Friendships which are born in misfortune are more firm and lasting than those which are formed in happiness.    D’Urfey.  6458
  Frigidam aquam effundere—To throw cold water on a business.  6459
  Frisch gewagt ist halb gewonnen—Boldly ventured is half done (won).    German Proverb.  6460
  From a bad paymaster get what you can.    Proverb.  6461
  From a closed door the devil turns away.    Portuguese Proverb.  6462
  From camp to camp, through the foul womb of night, / The hum of either army stilly sounds, / That the fix’d sentinels almost receive / The secret whispers of each other’s watch; / Fire answers fire, and through their paly flames / Each battle sees the other’s umber’d face; / Steed threatens steed in high and boastful neighs, / Piercing the night’s dull ear, and from the tents / The armourers, accomplishing the knights, / With busy hammers closing rivets up, / Give dreadful note of preparation.    Henry V., iv. (chorus).  6463
  From every moral death there is a new birth; / in this wondrous course of his, man may indeed linger, but cannot retrograde or stand still.    Carlyle.  6464
  From every spot on earth we are equally near heaven and the infinite.    Amiel.  6465
  From grave to gay, from lively to severe.    Pope.  6466
  From great folks great favours are to be expected.    Cervantes.  6467
  From hand to mouth will never make a worthy man.    Gaelic Proverb.  6468
  From hearing comes wisdom, from speaking repentance.    Proverb.  6469
  From Helicon’s harmonious springs / A thousand rills their mazy progress take.    Gray.  6470
  From his cradle / He was a scholar, and a ripe and good one; / Exceeding wise, fair-spoken, and persuading; / Lofty and sour to them that loved him not, / But to those men who sought him, sweet as summer; / And to add greater honours to his age / Than man could give; he died fearing God.    Henry VIII., iv. 2.  6471
  From ignorance our comfort flows; / The only wretched are the wise.    Prior.  6472
  From kings and priests and statesmen war arose, / Whose safety is man’s deep embittered woe, / Whose grandeur his debasement.    Shelley.  6473
  From labour health, from health contentment springs.    Beattie.  6474
  From lowest place where virtuous things proceed, / The place is dignified by the doer’s deed.    As You Like It, ii. 3.  6475
  From obedience and submission spring all other virtues, as all sin does from self-opinion.    Montaigne.  6476
  From our ancestors come our names, from our virtues our honours.    Proverb.  6477
  From out the throng and stress of lies, / From out the painful noise of sighs, / One voice of comfort seems to rise, / It is the meaner part that dies.    Lewis Morris.  6478
  From pillar to post—originally from whipping-post to pillory, i.e., from had to worse.    Proverb.  6479
  From saying “No,” however cleverly, no good can come.    Goethe.  6480
  From seeming evil still educing good.    Thomson.  6481
  From servants hasting to be gods.    Pollock.  6482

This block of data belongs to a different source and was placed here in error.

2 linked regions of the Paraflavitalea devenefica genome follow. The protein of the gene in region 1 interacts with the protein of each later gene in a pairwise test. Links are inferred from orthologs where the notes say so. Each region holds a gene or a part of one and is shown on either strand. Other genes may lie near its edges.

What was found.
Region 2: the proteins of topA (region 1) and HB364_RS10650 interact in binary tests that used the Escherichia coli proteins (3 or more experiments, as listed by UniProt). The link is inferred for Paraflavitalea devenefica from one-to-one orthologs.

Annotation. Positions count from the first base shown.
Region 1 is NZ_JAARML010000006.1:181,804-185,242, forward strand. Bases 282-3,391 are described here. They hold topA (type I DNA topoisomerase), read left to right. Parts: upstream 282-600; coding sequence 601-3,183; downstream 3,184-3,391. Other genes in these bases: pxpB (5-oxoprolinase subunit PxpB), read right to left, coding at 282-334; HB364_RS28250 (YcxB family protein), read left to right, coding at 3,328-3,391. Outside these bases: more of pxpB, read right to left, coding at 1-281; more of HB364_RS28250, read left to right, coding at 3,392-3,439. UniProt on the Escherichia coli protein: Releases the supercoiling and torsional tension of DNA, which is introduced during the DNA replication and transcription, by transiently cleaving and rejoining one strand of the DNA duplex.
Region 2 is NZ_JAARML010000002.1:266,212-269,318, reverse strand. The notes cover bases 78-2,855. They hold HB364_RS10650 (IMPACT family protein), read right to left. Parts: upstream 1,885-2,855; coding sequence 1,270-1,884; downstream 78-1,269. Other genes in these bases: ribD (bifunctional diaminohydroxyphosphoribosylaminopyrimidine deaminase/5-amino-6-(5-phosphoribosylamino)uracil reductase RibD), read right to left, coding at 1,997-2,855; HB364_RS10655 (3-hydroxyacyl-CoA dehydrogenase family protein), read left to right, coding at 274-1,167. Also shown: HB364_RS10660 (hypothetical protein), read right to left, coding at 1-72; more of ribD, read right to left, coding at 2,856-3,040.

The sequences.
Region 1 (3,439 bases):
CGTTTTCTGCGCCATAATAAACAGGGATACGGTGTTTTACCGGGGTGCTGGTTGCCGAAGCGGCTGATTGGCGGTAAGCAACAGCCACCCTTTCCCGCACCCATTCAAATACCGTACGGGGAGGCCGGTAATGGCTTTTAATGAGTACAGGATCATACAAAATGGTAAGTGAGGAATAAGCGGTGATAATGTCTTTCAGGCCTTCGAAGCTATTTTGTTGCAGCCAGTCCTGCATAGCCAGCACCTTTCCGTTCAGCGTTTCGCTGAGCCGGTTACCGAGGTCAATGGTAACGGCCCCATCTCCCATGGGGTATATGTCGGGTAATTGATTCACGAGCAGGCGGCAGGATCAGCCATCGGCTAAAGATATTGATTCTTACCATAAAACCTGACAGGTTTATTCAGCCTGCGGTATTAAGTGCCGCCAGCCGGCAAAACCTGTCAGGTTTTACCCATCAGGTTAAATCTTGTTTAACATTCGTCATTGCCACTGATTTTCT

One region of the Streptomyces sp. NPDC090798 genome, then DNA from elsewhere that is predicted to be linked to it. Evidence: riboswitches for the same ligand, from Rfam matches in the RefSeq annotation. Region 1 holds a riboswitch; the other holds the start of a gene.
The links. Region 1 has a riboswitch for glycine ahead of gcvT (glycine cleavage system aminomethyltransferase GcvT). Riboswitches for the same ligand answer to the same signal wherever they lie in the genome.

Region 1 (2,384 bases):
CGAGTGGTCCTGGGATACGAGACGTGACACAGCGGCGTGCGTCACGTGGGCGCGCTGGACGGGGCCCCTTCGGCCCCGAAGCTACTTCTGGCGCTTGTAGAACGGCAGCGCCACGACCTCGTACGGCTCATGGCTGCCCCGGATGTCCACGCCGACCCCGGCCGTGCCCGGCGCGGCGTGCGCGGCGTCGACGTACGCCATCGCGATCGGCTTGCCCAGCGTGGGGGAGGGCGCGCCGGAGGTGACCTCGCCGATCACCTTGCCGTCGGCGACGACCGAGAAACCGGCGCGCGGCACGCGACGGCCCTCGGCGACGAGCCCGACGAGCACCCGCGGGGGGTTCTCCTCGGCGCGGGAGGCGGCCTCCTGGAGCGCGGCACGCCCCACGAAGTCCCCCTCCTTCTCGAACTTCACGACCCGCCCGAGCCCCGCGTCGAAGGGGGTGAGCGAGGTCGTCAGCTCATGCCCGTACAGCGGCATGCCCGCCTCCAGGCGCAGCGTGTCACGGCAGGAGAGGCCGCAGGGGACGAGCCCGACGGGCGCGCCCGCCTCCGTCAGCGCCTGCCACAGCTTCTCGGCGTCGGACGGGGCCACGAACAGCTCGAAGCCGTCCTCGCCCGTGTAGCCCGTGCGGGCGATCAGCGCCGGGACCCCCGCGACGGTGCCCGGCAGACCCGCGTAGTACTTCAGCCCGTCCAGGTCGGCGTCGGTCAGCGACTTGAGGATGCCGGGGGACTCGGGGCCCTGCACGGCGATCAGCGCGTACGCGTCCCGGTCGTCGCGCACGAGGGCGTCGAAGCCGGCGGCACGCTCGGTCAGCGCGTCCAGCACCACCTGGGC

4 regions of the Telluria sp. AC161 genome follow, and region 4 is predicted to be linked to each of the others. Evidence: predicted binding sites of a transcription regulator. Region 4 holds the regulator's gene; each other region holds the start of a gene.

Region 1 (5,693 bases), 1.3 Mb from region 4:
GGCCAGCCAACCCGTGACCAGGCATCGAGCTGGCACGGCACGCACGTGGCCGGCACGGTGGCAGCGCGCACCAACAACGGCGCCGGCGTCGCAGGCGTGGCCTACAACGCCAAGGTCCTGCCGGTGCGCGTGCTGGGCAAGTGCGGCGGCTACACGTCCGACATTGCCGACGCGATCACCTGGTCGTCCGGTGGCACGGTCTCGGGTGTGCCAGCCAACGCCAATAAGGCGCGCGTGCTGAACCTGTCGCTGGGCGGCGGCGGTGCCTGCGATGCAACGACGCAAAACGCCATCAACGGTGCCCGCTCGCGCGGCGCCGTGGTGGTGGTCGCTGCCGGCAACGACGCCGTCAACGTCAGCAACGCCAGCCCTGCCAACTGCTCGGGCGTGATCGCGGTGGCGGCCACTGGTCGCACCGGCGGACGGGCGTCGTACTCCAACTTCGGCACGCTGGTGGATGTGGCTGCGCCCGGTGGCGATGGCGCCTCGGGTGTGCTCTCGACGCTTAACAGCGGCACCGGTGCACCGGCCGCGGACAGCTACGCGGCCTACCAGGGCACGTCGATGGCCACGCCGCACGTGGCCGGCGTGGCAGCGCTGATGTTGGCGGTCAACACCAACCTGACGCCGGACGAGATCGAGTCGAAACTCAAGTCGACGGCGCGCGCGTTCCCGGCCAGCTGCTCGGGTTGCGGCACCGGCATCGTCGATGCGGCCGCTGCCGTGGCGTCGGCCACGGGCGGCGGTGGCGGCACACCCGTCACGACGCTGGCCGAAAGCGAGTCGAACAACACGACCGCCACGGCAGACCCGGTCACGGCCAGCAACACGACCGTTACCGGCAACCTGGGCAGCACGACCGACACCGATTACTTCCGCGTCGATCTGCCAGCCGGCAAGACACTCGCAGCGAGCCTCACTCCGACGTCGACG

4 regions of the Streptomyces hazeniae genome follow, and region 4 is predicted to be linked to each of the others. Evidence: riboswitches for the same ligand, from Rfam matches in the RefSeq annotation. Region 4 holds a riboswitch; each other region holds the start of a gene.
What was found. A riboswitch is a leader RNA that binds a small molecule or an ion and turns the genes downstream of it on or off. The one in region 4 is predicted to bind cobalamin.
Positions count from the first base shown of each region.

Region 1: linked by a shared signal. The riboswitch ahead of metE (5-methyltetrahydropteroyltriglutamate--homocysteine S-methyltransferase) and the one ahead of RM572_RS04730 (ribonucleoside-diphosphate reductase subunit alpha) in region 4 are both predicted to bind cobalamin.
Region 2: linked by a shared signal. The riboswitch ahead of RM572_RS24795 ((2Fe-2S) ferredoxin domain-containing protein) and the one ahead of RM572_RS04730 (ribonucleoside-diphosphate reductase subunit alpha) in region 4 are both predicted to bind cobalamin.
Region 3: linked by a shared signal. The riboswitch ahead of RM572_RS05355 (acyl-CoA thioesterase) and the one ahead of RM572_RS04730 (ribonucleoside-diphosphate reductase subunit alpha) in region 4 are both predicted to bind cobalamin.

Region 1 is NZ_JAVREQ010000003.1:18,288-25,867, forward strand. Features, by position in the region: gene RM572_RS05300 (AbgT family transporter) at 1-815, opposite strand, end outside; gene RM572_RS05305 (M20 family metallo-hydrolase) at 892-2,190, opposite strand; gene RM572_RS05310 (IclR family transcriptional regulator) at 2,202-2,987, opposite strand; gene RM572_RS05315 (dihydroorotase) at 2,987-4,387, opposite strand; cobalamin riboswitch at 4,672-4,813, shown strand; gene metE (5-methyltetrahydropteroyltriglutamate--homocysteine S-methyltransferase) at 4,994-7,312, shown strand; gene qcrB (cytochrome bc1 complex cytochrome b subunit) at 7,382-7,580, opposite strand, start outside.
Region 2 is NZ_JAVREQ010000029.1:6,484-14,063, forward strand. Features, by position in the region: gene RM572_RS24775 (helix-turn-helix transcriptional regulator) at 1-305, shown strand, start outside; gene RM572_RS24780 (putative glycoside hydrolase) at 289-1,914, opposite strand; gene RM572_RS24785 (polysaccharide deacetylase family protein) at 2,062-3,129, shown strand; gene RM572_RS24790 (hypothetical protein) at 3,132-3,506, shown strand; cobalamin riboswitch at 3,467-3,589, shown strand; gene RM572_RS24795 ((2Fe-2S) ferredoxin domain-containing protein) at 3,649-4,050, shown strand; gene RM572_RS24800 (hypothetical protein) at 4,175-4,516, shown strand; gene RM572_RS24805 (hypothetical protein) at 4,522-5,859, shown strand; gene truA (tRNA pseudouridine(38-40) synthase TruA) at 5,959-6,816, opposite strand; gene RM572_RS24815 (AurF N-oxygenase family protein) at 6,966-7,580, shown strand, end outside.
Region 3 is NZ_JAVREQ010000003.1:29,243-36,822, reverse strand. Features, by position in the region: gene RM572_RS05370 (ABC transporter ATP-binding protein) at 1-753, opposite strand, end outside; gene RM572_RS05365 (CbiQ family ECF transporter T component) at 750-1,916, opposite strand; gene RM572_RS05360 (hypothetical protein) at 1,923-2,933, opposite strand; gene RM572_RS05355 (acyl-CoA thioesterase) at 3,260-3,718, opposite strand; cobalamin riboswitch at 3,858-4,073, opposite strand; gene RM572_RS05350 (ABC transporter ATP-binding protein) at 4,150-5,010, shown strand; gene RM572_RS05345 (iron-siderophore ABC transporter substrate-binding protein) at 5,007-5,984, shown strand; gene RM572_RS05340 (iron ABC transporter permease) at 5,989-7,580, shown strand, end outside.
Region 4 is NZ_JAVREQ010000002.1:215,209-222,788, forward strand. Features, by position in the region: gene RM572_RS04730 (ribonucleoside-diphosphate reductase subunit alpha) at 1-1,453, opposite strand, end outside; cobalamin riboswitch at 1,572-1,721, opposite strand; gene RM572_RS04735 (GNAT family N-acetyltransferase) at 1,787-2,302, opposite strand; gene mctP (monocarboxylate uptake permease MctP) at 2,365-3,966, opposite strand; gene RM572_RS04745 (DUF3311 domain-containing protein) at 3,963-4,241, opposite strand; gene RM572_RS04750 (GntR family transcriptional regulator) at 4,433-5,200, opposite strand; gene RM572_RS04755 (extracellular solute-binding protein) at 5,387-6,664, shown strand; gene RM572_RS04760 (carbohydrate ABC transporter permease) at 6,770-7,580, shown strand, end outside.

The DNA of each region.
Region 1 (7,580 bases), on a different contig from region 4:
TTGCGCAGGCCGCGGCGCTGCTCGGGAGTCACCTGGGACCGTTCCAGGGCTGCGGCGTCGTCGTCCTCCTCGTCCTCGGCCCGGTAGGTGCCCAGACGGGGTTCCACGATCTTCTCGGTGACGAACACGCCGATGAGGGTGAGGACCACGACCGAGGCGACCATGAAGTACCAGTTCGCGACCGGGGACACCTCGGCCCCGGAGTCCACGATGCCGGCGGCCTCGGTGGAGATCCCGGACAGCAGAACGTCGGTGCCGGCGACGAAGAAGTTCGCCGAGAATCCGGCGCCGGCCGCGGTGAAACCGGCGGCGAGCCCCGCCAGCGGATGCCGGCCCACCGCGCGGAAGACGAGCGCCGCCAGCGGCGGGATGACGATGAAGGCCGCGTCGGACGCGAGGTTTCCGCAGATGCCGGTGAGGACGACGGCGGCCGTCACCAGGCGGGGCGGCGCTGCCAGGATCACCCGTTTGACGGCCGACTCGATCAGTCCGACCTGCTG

From small beginnings come great things.    Dutch Proverb.  6483
  From stratagem to stratagem we run, / And he knows most who latest is undone: / An honest man will take a knave’s advice, / But idiots only will be cozened twice.    Dryden.  6484
  From the beginning and to the end of time, Love reads without letters and counts without arithmetic.    Ruskin.  6485
  From the deepest desire oftentimes ensues the deadliest hate.    Socrates.  6486
  From thee, great God, we spring, to thee we tend, / Path, motive, guide, original and end.    Johnson.  6487
  “From the height of these pyramids forty centuries look down on you.”    Napoleon to his troops in Egypt.  6488
  From the lowest depth there is a path to the loftiest height.    Carlyle.  6489
  From the low prayer of want and plaint of woe / O never, never turn away thine ear! / Forlorn is this bleak wilderness below, / Ah! what were man should heaven refuse to hear!    Beattie.  6490
  From the same flower the bee extracts honey and the wasp gall.    Italian Proverb.  6491
  From the summit of power men no longer turn their eyes upward, but begin to look about them.    Lowell.  6492
  From the sum / Of duty, blooms sweeter and more divine / The fair ideal of the race, than comes / From glittering gains of learning.    Lewis Morris.  6493
  From time to time in history men are born a whole age too soon.    Emerson.  6494
  From within or from behind, a light shines through us upon things, and makes us aware that we are nothing, but the light is all.    Emerson.  6495
  From women’s eyes this doctrine I derive: / They sparkle still the right Promethean fire; / They are the books, the arts, the academes, / That show, contain, and nourish all the world; / Else none at all in aught proves excellent.    Love’s L’s. Lost, iv. 3.  6496
  From yon blue heaven above us bent, / The grand old gardener and his wife / Smile at the claims of long descent.    Tennyson.  6497
  Fromm, Klug, Weis, und Mild, gehört in des Adels Schild—The words pious, prudent, wise, and gentle are appropriately suitable on the shield of a noble.    German Proverb.  6498
  Fromme Leute wohnen weit auseinander—Good people dwell far apart.    German Proverb.  6499
  Frömmigkeit ist kein Zweck, sondern ein Mittel, um durch die reinste Gemüthsruhe zur höchsten Cultur zu gelangen—Piety is not an end, but a means to attain the highest culture through the purest peace of mind.    Goethe.  6500
  Fronti nulla fides—There is no trusting external appearances (lit. features).    Juvenal.  6501